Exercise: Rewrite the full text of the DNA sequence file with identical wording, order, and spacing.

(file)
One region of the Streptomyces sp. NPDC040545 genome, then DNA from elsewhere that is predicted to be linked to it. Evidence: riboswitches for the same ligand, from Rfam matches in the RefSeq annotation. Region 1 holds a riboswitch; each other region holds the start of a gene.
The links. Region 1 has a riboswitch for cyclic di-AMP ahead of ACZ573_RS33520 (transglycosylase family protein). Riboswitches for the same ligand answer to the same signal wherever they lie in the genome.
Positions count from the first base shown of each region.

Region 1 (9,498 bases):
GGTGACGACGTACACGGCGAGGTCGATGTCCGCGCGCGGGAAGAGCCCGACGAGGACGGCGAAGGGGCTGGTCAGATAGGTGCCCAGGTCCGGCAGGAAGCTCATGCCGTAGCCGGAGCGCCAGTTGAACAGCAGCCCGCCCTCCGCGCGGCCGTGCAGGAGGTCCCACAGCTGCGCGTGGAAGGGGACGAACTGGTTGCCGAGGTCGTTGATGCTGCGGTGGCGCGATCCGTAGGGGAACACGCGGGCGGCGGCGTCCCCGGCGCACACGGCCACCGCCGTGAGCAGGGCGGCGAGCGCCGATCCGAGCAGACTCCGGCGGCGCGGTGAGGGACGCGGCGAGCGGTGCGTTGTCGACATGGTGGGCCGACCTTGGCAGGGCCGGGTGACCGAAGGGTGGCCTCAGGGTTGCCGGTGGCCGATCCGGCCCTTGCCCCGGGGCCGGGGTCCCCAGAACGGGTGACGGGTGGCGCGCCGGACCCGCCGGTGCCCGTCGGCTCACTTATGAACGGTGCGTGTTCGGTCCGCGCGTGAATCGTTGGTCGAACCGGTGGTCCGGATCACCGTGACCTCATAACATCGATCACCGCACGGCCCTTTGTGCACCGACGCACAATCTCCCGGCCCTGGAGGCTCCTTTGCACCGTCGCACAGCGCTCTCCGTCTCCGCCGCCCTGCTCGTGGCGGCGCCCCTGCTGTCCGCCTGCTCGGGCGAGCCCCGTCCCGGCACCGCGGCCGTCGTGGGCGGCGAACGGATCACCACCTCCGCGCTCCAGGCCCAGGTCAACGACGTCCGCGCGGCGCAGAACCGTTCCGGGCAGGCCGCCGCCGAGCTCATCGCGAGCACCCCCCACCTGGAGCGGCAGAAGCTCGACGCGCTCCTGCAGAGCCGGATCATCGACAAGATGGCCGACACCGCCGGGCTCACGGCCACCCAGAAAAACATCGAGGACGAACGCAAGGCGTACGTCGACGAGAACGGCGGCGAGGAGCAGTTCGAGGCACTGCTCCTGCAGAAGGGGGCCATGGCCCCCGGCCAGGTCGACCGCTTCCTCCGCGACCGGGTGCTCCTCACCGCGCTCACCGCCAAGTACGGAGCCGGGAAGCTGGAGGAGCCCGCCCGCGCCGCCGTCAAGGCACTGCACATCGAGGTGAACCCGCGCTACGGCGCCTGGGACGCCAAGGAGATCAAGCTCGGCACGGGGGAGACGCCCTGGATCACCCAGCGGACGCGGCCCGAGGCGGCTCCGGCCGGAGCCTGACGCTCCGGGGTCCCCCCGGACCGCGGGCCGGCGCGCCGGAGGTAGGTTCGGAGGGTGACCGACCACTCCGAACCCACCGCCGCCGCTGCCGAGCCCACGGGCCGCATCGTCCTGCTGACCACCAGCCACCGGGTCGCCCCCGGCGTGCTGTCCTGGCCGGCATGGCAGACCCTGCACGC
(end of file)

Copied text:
One region of the Streptomyces sp. NPDC040545 genome, then DNA from elsewhere that is predicted to be linked to it. Evidence: riboswitches for the same ligand, from Rfam matches in the RefSeq annotation. Region 1 holds a riboswitch; each other region holds the start of a gene.
The links. Region 1 has a riboswitch for cyclic di-AMP ahead of ACZ573_RS33520 (transglycosylase family protein). Riboswitches for the same ligand answer to the same signal wherever they lie in the genome.
Positions count from the first base shown of each region.

Region 1 (9,498 bases):
GGTGACGACGTACACGGCGAGGTCGATGTCCGCGCGCGGGAAGAGCCCGACGAGGACGGCGAAGGGGCTGGTCAGATAGGTGCCCAGGTCCGGCAGGAAGCTCATGCCGTAGCCGGAGCGCCAGTTGAACAGCAGCCCGCCCTCCGCGCGGCCGTGCAGGAGGTCCCACAGCTGCGCGTGGAAGGGGACGAACTGGTTGCCGAGGTCGTTGATGCTGCGGTGGCGCGATCCGTAGGGGAACACGCGGGCGGCGGCGTCCCCGGCGCACACGGCCACCGCCGTGAGCAGGGCGGCGAGCGCCGATCCGAGCAGACTCCGGCGGCGCGGTGAGGGACGCGGCGAGCGGTGCGTTGTCGACATGGTGGGCCGACCTTGGCAGGGCCGGGTGACCGAAGGGTGGCCTCAGGGTTGCCGGTGGCCGATCCGGCCCTTGCCCCGGGGCCGGGGTCCCCAGAACGGGTGACGGGTGGCGCGCCGGACCCGCCGGTGCCCGTCGGCTCACTTATGAACGGTGCGTGTTCGGTCCGCGCGTGAATCGTTGGTCGAACCGGTGGTCCGGATCACCGTGACCTCATAACATCGATCACCGCACGGCCCTTTGTGCACCGACGCACAATCTCCCGGCCCTGGAGGCTCCTTTGCACCGTCGCACAGCGCTCTCCGTCTCCGCCGCCCTGCTCGTGGCGGCGCCCCTGCTGTCCGCCTGCTCGGGCGAGCCCCGTCCCGGCACCGCGGCCGTCGTGGGCGGCGAACGGATCACCACCTCCGCGCTCCAGGCCCAGGTCAACGACGTCCGCGCGGCGCAGAACCGTTCCGGGCAGGCCGCCGCCGAGCTCATCGCGAGCACCCCCCACCTGGAGCGGCAGAAGCTCGACGCGCTCCTGCAGAGCCGGATCATCGACAAGATGGCCGACACCGCCGGGCTCACGGCCACCCAGAAAAACATCGAGGACGAACGCAAGGCGTACGTCGACGAGAACGGCGGCGAGGAGCAGTTCGAGGCACTGCTCCTGCAGAAGGGGGCCATGGCCCCCGGCCAGGTCGACCGCTTCCTCCGCGACCGGGTGCTCCTCACCGCGCTCACCGCCAAGTACGGAGCCGGGAAGCTGGAGGAGCCCGCCCGCGCCGCCGTCAAGGCACTGCACATCGAGGTGAACCCGCGCTACGGCGCCTGGGACGCCAAGGAGATCAAGCTCGGCACGGGGGAGACGCCCTGGATCACCCAGCGGACGCGGCCCGAGGCGGCTCCGGCCGGAGCCTGACGCTCCGGGGTCCCCCCGGACCGCGGGCCGGCGCGCCGGAGGTAGGTTCGGAGGGTGACCGACCACTCCGAACCCACCGCCGCCGCTGCCGAGCCCACGGGCCGCATCGTCCTGCTGACCACCAGCCACCGGGTCGCCCCCGGCGTGCTGTCCTGGCCGGCATGGCAGACCCTGCACGC